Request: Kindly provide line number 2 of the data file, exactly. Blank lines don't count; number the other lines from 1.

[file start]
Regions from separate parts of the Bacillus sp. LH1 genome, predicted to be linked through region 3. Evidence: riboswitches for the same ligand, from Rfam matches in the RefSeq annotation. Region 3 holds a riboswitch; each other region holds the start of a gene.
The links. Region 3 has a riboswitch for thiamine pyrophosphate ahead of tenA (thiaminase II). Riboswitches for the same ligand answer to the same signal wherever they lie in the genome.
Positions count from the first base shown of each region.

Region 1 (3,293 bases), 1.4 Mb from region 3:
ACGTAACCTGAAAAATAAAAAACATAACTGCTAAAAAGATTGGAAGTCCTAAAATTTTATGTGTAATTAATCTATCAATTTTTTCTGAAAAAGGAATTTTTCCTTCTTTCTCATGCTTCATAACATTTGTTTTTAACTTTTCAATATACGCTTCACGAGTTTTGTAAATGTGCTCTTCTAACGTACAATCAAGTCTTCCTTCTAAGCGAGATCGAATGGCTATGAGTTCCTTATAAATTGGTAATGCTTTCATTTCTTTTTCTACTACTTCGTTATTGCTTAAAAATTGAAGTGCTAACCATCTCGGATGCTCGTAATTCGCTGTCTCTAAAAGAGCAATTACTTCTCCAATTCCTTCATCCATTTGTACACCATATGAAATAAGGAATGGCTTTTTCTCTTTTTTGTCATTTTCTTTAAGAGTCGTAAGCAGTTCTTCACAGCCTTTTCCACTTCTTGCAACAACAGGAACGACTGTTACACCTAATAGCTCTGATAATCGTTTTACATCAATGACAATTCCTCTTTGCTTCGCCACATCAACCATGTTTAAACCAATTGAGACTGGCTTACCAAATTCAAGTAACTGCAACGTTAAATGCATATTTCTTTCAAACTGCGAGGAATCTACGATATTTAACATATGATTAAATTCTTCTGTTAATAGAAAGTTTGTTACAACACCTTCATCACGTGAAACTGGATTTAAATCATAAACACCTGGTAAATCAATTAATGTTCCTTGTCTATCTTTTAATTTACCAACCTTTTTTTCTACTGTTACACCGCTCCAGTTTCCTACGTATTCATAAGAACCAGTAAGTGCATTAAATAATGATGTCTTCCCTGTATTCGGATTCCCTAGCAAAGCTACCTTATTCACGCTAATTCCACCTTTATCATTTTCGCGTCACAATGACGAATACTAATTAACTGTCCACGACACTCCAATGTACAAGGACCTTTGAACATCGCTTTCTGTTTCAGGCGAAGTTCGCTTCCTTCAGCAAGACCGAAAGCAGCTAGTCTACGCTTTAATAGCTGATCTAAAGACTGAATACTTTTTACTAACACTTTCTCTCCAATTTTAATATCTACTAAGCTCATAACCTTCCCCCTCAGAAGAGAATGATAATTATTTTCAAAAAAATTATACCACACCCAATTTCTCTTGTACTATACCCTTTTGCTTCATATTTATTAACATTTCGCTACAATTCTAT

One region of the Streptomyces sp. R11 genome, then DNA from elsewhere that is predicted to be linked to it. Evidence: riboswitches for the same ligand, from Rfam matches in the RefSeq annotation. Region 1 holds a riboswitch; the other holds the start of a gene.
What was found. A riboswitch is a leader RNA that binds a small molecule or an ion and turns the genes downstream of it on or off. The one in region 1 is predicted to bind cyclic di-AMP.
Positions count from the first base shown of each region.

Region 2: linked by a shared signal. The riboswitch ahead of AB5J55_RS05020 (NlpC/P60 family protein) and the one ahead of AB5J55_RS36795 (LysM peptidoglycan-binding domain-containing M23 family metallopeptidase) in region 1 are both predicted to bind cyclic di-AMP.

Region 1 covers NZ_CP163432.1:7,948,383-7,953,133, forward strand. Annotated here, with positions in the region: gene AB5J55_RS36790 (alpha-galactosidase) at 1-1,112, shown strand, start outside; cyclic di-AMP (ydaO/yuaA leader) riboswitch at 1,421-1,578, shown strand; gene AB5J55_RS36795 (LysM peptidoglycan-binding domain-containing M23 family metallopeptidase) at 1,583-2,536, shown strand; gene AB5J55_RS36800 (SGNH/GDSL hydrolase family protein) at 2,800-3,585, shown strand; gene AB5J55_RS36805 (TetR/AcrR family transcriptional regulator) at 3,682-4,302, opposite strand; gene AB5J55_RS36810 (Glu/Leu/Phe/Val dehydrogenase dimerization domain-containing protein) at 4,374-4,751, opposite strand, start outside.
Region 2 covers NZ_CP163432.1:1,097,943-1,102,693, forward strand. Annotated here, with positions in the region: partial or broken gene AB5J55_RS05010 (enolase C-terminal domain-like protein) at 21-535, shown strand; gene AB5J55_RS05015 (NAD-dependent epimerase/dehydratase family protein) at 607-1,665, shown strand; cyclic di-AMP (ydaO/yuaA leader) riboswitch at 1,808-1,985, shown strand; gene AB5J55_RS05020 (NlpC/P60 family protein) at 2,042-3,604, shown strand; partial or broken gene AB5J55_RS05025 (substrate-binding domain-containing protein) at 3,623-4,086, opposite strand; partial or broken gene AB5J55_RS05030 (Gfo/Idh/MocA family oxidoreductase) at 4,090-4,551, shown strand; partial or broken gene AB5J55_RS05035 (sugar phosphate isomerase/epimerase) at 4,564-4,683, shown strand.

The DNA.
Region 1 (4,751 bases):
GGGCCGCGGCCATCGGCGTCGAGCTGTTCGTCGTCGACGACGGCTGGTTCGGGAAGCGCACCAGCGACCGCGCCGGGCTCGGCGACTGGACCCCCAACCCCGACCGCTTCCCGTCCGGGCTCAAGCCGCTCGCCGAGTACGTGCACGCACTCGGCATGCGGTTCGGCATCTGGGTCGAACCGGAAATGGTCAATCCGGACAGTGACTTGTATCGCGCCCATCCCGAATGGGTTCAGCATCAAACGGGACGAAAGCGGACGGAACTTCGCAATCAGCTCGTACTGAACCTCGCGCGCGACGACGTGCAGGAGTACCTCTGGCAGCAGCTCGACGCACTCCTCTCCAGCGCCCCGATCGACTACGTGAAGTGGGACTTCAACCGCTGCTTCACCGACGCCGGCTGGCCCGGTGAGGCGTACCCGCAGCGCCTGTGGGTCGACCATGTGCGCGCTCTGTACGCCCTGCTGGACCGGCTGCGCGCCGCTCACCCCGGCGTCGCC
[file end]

The links. Region 3 has a riboswitch for thiamine pyrophosphate ahead of tenA (thiaminase II). Riboswitches for the same ligand answer to the same signal wherever they lie in the genome.